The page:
Thoughts, Musings and News
While doing research for the Waste Free Products Shampoo Bar, I came across this well written and informative article. Before offering a shampoo bar, I wanted to make sure it would work well for many hair types, including colored.
Many homes have multiple people using the same products, so why not keep it simple. Offer a product that cleans well for curly hair, thin hair, coarse hair, frizzy hair and even hair that has been dyed. No one wants to spend money to dye their hair only to come home and have the dye “stripped out”. What a waste of time and money that would be!
Personally, I have never colored my hair but I have many friends and relatives who do so I’m familiar with the term “stripping out the color”. Since I wasn't sure exactly how and why that happened, I did some investigative work and only to find out out that it’s not really the soap that strips the color out.
Instead of me trying to explain it, I am posting the entire article I referenced in the opening of this post.
Written by Loma at Hair Momentum.
About the sulfate shampoos:
The 2 popular surfactants that people avoid are sodium lauryl sulfate (SLS) and sodium laureth sulfate(SLES). These surfactants are very effective at cleaning with SLS being stronger. They remove oils very well and heavy build-ups of polymers from hair. That is why they are often included into clarifying shampoos or shampoos for fine hair. Some other versions are the ammonium lauryl sulfate and ammonium laureth sulfate instead of the sodium.
The role of water in color loss: During hair coloring, the large dye polymers form inside the hair. These are trapped inside the hair because of their size. When hair gets soaked into water, the hair shaft will swell. In so doing, the cuticles are forced to open up as well. The dye molecules or fragments are then able to leave the hair.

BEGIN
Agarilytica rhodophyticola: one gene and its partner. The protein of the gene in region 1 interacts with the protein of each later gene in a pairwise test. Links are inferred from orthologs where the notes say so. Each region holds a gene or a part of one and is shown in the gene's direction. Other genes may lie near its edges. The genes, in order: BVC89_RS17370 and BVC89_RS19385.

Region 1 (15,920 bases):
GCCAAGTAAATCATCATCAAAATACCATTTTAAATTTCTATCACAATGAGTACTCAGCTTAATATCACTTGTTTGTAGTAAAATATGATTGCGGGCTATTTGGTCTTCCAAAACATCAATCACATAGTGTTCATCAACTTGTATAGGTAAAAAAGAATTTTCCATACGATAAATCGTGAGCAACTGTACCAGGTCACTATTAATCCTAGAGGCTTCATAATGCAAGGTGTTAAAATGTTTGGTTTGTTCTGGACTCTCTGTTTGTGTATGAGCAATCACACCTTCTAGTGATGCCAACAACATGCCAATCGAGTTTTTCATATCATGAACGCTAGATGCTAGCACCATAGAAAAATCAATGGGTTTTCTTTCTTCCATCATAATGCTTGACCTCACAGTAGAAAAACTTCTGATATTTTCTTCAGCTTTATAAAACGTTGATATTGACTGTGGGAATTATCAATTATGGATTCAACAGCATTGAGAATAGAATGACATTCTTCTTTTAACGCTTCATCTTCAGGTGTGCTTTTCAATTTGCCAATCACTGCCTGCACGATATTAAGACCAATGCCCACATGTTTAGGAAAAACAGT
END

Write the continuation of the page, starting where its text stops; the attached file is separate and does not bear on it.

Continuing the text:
The role of lipids in sealing color: The usual recommendations for those who color hair are to keep the hair conditioned at all times. Why? Because oils/conditioning polymers/butters etc. are hydrophobic: they do not like water. Therefore they prevent too much moisture from entering the hair by acting as a barrier and prevent too much water from leaving the hair as well. They control the rate at which water moves in and out of hair. This job is usually performed by the hair’s natural lipid layer: 18-MEA. During coloring however, that layer is destroyed leaving the hair unprotected. Replenishing with external products is therefore imperative to mimic the behavior of the 18-MEA layer.
Do sulfates actually strip color from hair? Like I mentioned before, the sulfate shampoos, being great cleaners, will remove those layers of conditioning. More importantly, they will remove the free lipids present in the intercuticular layers. Once the protective hydrophobic layer is gone, water can penetrate hair at its ease. The result: faster color loss. The more damaged the hair, the faster the loss.
True: The sulfate shampoos have an indirect contribution to the color loss. However, they are wrongly accused of extracting the color.
Final words:Unfortunately there is no such thing as a ‘color safe’ shampoo. Sulfate-free shampoos do not guarantee that the color
will stay in longer. They are only making sure that the cleaning process is mild enough that the fading rate is slower. But as long as water is involved, fading will occur.
In other words: water alone can strip color if you wet your hair on a regular basis.
So now you know: water is the major culprit. Sulfates are just the sidekicks aiding it to strip color from hair.
I hope you found this information and article as interesting as I did.
Please feel free to comment below, I would like to learn more about this topic.